Delta Airlines signed a deal with Airbus for 100 A321 aircraft, with an option for 100 more, seeking to replace its aging fleet of MD90, Boeing 757 and Airbus A320 aircraft.
But things are not quite as simple as choosing one narrow body over another. It all started when Bombardier sold 125 CS300 jets to Delta – a deal that Boeing claims was done at a very low price due to unfair government subsidies.
As a result, the US Department of Commerce has proposed the imposition of 300% duty after finding that the aircraft were sold at unfair prices. This duty hurts Bombardier and Delta both. However, this duty rate will be thrown out unless the International Trade Commission sides with Boeing in the final hearings. The American aerospace giant, however, has their work cut out for them because they didn’t officially compete for Delta’s business. Since they were not competing for the business, they cannot claim to be hurt by the sale, claims Bombardier.
Boeing plans to argue in the final hearings that although they were not competing for Delta’s business, allowing the C-Series jets in without a duty penalty will open the doors for unfair competition from the Canadian company and will hurt opportunities in the American market.
The fallout of the Boeing-Bombardier deal is beyond just Delta buying A321 aircraft. The Canadian government has called off a deal to buy F18 Hornet aircraft from Boeing, effectively punishing them for starting this battle with Bombardier, which is based in Montreal. That is not to say that they’re not buying F18 Hornets – they’ve just decided to buy used ‘classic’ Hornets from Australia instead.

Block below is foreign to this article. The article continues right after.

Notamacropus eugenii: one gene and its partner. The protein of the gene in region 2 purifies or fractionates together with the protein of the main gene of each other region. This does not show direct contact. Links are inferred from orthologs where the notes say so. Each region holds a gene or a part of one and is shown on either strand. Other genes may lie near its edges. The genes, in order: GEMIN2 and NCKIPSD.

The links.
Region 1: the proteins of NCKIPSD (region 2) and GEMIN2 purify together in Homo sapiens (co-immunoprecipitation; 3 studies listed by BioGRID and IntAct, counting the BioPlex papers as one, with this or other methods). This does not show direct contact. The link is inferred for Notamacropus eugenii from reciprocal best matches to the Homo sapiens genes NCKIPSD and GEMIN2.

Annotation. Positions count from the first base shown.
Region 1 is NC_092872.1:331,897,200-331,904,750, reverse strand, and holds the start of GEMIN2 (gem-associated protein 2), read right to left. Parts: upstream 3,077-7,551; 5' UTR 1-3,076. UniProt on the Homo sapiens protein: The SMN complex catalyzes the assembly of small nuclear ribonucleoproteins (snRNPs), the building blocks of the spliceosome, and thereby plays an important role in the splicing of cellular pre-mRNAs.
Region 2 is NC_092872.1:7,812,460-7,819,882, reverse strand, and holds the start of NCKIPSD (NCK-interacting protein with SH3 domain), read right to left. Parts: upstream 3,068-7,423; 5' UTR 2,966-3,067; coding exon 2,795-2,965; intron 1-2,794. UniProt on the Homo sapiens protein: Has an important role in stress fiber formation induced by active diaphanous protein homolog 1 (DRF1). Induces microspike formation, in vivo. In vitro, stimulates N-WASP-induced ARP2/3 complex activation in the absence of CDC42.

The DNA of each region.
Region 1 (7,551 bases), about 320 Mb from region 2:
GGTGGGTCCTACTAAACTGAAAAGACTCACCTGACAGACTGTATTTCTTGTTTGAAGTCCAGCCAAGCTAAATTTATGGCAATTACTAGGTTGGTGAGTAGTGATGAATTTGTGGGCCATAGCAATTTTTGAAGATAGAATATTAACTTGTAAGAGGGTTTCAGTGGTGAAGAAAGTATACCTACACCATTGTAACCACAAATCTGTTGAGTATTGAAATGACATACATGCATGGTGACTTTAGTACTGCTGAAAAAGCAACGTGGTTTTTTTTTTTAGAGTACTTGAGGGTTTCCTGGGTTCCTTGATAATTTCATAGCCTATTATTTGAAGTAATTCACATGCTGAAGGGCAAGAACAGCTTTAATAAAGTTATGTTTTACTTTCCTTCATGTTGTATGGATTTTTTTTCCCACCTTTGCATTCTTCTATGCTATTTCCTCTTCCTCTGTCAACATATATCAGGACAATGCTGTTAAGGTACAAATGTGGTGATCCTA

Adding complications is Airbus acquiring a stake in Bombardier and planning to assemble C-series jets in Alabama, skirting the issue of duties altogether. However, this needs federal government on all sides of the deal, which is yet to come through.
More about Delta’s New A321s
The A321s will start joining Delta’s fleet in 2020. They will be in a 197 seat layout, with 20 first class seats. The aircraft will be powered by Pratt & Whitney PW1100G geared turbofan engines. Delta operates a fleet which is dominated by Boeing but this is changing quickly – their 747-400s are due to be replaced by A350-900s. The 767-300ER will be replaced with A330-900neo and A350-900.
The airline’s move from being Boeing-dominated to being Airbus-dominated (specially if you consider Airbus and Bombardier aircraft together) is obviously cause for concern at Boeing.
Would you agree with Delta and Bombardier in this case or would you side with Boeing? Let us know what you think in the comments!
Based on and with information from reports and articles published on cbc.ca and skift.com as well as bloomberg.com